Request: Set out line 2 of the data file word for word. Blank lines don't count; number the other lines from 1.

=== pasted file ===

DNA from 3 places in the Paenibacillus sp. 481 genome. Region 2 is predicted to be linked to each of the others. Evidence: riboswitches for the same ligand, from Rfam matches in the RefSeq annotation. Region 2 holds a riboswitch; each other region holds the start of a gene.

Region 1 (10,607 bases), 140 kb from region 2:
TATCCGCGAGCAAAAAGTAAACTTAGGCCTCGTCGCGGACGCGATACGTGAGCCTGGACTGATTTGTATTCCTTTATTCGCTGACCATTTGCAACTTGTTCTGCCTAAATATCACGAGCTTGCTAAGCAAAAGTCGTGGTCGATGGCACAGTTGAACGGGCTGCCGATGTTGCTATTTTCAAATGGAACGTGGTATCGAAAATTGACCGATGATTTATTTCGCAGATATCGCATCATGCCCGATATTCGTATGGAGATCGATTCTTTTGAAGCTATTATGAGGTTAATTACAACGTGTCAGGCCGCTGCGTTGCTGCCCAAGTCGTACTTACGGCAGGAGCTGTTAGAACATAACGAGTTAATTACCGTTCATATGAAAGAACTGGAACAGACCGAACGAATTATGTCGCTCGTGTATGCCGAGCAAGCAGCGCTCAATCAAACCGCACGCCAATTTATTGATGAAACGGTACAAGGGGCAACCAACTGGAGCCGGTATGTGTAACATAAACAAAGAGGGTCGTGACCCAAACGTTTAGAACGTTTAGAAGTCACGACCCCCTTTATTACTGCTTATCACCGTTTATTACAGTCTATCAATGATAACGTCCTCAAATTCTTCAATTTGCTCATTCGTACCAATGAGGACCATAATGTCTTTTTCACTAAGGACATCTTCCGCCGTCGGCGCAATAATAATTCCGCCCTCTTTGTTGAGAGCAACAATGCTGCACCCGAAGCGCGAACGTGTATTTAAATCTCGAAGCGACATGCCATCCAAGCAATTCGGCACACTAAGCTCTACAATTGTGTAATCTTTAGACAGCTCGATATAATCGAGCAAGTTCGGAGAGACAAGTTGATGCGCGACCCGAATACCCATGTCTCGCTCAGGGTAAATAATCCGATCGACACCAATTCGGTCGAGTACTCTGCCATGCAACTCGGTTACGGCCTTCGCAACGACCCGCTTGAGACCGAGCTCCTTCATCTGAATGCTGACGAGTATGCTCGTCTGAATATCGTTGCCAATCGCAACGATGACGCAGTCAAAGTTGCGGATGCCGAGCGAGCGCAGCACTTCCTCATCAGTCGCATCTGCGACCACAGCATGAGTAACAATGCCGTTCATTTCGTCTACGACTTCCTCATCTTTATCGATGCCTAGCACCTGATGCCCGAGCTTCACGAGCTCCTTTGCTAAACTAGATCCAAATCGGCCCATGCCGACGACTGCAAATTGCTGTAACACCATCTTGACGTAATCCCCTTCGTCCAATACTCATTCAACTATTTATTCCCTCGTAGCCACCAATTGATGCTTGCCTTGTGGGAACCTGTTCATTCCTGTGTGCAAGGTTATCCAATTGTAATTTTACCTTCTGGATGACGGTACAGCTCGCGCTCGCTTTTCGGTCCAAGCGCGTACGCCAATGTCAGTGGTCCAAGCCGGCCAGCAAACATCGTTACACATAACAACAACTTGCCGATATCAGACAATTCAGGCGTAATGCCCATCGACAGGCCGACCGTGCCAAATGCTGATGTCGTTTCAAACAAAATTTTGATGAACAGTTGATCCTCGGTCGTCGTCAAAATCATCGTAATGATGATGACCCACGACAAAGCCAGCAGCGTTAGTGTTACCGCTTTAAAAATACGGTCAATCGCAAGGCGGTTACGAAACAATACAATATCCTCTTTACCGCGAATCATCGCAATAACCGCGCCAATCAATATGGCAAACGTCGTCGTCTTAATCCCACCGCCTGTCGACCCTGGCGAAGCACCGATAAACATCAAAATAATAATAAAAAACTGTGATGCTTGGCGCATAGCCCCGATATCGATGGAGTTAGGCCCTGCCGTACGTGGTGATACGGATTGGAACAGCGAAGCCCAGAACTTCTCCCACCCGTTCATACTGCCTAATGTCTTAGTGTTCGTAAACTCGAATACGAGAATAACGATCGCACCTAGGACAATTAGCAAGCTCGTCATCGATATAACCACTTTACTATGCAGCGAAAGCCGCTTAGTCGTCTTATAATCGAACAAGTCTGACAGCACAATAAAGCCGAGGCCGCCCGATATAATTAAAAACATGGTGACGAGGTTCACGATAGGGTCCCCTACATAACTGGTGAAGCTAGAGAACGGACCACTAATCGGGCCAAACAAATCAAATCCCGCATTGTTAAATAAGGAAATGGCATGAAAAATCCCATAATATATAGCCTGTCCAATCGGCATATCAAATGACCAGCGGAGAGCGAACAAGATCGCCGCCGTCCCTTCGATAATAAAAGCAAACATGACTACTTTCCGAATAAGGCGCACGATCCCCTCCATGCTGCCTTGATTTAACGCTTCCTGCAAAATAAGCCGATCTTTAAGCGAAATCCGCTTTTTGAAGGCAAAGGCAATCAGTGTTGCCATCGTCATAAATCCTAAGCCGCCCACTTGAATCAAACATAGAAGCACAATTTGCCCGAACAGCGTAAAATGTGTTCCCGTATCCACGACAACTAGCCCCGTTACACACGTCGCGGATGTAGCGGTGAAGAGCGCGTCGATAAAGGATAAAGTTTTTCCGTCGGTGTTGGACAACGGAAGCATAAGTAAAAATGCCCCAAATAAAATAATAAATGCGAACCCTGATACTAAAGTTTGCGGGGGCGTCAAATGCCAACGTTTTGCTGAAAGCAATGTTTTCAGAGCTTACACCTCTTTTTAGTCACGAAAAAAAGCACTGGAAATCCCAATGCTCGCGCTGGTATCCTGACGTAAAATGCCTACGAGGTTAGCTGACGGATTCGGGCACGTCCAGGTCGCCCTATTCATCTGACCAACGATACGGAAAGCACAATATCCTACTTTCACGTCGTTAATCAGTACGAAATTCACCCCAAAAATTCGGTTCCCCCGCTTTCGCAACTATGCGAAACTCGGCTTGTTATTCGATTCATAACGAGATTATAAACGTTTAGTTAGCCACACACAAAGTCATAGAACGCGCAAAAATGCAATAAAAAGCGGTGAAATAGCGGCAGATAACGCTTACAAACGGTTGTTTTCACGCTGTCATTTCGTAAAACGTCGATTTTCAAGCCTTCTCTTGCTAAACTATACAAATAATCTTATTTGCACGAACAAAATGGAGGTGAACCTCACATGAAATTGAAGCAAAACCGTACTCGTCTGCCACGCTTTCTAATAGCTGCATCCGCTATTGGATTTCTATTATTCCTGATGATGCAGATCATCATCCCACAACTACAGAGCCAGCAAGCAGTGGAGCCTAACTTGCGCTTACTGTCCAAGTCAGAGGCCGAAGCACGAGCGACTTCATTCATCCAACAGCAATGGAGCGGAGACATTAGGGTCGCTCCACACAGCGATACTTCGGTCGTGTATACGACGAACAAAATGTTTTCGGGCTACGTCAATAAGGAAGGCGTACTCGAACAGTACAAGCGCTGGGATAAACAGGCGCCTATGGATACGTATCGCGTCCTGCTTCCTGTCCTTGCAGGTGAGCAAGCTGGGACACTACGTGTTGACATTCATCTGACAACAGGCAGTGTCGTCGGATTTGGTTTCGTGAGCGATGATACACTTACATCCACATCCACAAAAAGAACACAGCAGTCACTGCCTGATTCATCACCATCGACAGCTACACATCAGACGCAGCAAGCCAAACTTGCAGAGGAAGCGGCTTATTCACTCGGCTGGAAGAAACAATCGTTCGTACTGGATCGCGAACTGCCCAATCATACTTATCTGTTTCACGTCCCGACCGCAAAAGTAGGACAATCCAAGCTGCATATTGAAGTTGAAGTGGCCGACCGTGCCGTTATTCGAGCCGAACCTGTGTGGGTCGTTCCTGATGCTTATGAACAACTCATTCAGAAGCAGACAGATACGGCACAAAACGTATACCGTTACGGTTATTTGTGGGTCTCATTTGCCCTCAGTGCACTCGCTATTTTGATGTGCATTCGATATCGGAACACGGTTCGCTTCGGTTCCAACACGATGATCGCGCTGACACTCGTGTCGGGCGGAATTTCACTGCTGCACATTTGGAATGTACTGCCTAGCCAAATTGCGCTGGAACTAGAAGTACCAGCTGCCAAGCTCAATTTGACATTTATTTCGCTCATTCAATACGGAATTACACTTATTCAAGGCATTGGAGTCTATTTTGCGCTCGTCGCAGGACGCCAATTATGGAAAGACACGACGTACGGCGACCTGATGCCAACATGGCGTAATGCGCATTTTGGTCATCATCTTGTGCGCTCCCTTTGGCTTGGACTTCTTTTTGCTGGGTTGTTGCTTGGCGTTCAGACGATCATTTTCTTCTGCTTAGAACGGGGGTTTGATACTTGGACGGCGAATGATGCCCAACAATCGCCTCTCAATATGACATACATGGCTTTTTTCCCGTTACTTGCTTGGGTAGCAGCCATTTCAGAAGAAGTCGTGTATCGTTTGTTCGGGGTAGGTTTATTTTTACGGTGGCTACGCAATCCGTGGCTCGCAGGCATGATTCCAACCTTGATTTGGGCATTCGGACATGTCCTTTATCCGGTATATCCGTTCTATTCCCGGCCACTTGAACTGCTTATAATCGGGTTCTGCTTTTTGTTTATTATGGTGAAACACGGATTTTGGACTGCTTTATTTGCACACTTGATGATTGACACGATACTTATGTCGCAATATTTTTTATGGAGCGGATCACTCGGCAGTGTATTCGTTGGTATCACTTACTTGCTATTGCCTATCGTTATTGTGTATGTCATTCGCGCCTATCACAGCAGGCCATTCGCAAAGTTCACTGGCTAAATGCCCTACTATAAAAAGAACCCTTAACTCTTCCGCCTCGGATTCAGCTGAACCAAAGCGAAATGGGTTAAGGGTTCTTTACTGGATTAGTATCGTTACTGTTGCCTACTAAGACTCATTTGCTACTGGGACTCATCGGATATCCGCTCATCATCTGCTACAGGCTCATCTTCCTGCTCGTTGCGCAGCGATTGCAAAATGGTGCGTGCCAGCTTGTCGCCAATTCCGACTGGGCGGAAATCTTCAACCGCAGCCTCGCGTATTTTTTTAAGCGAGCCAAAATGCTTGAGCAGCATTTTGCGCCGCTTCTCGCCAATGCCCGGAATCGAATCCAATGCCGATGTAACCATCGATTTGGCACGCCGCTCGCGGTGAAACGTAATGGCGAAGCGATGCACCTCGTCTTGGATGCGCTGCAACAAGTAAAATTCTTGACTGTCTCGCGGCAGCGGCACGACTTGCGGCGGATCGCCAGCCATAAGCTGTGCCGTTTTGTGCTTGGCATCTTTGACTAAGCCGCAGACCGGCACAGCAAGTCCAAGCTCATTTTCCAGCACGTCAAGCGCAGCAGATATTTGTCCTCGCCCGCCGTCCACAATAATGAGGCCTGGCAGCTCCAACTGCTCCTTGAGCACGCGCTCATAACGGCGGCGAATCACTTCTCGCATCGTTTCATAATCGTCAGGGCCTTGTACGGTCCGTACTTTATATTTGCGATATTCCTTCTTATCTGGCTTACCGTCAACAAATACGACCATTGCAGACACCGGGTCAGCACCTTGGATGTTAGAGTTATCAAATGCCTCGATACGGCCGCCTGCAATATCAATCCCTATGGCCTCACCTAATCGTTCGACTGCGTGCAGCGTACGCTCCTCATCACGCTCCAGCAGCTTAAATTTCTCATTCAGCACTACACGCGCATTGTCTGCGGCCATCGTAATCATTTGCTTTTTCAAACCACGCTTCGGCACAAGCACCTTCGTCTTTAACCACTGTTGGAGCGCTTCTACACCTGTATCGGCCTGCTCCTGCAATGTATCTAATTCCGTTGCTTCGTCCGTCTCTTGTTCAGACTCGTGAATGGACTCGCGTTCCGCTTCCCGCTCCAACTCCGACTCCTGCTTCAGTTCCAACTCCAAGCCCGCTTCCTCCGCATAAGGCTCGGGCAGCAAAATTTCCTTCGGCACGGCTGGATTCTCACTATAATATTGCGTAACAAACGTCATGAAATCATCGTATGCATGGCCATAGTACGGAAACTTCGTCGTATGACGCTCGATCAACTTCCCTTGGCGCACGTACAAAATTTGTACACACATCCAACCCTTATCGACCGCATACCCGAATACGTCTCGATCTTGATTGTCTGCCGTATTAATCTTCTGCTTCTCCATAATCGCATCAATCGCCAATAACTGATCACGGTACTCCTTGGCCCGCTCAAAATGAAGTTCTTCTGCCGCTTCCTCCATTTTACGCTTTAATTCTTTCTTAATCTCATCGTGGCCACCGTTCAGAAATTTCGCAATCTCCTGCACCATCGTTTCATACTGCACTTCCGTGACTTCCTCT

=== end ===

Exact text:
Region 1 (10,607 bases), 140 kb from region 2: